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Mesut Ozil Announces Exit from the German National Team on Weibo

Ozil’s exit from the German team has stirred discussions from Twitter to Weibo.

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Mesut Ozil’s withdrawal from the German national team has not just sparked debates across Europe, but also in China, where Ozil announced his resignation on Sina Weibo.

On July 22, German football player Mesut Ozil issued a lengthy statement on his personal Twitter account, in which he announced his resignation from the national team.

According to his Twitter statement, which was retweeted more than 100,000 times within two days, his resignation comes after the massive renouncement of Ozil after he posted a photo of himself with Turkish President Erdogan, along with him receiving blame for Germany’s disappointing World Cup.

Ozil accused the German football federation, fans, and media, of racism and double standards in the treatment of him as a German soccer player with Turkish roots, writing he would “no longer be playing for Germany at international level whilst I have this feeling of racism and disrespect.”

Ozil, who is of Turkish descent, said he will never wear the German team’s jersey again.

The controversial photo of Erdogan and Mesut was taken at a London event in May earlier this year. Ozil stated that he had met Erdogan previously in 2010, and that the picture was taken with “no political intentions.”

The football player said that he has “two hearts,” “one German and one Turkish,” and that taking a photo with Erdogan was about “respecting the highest office of my family’s country.”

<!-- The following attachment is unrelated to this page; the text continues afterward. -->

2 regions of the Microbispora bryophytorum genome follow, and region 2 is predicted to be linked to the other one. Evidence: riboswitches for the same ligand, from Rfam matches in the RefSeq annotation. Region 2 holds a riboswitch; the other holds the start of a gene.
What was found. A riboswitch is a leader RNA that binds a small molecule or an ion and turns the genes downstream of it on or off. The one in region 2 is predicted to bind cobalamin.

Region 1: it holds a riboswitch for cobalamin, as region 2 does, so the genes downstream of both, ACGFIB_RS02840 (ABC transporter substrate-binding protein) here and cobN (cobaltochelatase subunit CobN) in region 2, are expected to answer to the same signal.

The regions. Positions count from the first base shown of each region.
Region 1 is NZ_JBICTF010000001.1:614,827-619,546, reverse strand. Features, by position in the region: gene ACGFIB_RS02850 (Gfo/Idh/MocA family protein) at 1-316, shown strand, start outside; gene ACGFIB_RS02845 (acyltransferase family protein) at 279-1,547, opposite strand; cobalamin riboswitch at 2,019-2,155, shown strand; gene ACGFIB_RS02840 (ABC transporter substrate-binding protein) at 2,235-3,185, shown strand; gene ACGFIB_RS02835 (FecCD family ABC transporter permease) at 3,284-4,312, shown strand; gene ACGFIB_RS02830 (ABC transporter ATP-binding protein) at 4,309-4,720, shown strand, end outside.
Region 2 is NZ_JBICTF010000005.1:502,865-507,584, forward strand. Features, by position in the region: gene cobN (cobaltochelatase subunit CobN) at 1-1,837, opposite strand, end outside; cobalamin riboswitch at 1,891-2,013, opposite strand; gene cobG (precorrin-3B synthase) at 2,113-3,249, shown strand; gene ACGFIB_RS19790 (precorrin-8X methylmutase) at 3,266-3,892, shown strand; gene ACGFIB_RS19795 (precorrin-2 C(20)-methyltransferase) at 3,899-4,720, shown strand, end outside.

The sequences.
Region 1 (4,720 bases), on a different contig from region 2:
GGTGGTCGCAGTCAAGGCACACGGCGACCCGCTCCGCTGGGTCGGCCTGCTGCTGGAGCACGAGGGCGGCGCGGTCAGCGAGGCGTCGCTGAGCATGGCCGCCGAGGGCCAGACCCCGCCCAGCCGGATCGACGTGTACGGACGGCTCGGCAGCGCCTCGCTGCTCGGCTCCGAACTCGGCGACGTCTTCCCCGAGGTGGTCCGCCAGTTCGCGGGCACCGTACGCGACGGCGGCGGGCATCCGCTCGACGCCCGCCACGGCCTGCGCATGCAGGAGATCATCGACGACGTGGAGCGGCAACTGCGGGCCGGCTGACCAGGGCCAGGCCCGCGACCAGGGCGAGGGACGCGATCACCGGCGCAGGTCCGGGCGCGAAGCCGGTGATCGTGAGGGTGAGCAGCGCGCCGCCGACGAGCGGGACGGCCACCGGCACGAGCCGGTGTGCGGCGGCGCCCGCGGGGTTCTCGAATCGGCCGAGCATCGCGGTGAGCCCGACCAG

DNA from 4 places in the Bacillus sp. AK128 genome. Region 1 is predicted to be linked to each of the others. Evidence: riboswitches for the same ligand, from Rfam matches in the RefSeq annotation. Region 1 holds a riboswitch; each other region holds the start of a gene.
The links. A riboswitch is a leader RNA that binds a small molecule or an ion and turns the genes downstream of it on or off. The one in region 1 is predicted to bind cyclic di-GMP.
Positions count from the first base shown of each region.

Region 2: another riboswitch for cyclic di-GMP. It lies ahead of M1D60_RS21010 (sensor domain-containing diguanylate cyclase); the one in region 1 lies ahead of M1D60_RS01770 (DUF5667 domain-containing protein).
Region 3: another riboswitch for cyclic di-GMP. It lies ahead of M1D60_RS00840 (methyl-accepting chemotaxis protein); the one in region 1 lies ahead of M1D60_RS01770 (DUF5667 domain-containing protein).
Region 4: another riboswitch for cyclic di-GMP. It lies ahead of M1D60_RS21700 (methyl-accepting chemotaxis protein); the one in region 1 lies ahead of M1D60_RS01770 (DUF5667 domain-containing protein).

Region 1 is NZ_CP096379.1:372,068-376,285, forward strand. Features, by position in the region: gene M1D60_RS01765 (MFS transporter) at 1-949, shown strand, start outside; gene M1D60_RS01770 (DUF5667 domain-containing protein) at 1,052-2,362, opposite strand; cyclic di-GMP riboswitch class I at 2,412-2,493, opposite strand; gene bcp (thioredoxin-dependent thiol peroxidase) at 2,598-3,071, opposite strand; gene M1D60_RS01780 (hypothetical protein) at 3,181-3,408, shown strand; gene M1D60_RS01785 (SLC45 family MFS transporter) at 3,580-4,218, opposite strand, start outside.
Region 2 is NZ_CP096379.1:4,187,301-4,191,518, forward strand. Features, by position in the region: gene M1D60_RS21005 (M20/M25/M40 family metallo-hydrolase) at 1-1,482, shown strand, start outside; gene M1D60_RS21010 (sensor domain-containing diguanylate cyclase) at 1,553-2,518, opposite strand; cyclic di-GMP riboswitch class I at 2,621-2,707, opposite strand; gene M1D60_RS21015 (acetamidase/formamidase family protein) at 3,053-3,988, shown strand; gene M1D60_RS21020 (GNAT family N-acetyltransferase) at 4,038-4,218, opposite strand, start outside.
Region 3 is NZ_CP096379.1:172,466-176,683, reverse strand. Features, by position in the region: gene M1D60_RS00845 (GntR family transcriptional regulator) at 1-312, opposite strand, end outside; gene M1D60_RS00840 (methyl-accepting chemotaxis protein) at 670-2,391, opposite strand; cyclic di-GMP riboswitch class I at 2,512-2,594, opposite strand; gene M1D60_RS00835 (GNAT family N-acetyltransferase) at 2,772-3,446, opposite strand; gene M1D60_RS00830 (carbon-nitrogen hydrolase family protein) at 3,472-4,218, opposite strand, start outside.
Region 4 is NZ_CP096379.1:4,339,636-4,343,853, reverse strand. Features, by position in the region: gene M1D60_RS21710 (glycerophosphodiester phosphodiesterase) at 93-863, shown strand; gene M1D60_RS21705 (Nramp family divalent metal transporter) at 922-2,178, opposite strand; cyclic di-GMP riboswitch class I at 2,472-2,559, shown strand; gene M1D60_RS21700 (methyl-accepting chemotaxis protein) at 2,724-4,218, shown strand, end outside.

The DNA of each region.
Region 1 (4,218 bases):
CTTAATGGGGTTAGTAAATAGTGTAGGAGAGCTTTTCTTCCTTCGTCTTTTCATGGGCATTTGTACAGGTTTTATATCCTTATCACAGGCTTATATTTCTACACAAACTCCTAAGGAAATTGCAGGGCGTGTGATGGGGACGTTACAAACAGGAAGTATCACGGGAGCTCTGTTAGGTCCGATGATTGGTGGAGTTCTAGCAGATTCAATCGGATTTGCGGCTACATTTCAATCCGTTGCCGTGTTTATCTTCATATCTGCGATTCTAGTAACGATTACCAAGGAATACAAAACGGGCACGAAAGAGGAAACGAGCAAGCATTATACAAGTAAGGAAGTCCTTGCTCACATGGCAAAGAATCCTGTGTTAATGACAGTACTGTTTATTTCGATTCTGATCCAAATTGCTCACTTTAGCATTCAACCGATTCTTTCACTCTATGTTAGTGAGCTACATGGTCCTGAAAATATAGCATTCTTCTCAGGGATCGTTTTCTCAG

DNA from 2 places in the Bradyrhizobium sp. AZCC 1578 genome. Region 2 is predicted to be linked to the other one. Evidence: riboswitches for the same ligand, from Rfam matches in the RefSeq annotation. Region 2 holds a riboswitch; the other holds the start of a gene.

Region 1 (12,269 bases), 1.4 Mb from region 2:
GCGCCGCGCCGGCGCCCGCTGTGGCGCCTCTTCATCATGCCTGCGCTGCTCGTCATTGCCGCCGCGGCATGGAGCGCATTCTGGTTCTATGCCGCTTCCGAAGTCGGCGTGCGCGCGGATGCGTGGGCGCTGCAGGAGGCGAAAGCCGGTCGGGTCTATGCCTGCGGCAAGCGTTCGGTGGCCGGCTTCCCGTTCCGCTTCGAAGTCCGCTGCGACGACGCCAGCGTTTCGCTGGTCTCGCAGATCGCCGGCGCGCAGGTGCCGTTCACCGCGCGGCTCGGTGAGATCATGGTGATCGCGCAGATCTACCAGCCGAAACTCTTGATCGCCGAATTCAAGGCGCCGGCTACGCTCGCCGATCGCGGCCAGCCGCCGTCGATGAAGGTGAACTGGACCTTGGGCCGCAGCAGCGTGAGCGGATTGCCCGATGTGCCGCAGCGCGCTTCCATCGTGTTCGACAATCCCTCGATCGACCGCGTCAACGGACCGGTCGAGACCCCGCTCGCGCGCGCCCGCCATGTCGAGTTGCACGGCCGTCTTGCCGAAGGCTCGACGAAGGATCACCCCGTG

The German football association (DFB) has since responded to Ozil’s allegations of racism, saying they “emphatically reject the DFB being linked to racism.”

 

Taking a picture with Erdogan will always have political implications.”

 

Besides Ozil’s 23+ million followers on Twitter, the popular footballer also has more than 850,000 fans on his official Weibo account, where he also published his recent statement. After a day, it received some thousands of likes, responses and shares, and also became a much-discussed topic on various news accounts on Weibo.

Weibo responses to Ozil’s statement have been mixed: while many Weibo users side with the football player and blamed the Germans for being “racist,” others call Ozil a player who is “not loyal” to Germany and the national team.

“I will always be with you and support you. I hope you can be happy and free from worry,” some Ozil fans commented.

“Stand with Özil❤️❤️❤️Say no to racism,” others wrote.

However, not all Weibo users support Ozil’s position: “This is purely an act of stupidity. Turkey was interfering with the German elections. Taking a picture with Erdogan will always have political implications. Ozil refused to sing the German anthem in the games. He is stepping on two boats. He deserves to be kicked out of the team. That has nothing to do with winning or losing,” a Weibo user named @PlanetDaily wrote, along with other netizens who called out Ozil’s lack of loyalty to the team and country he played for.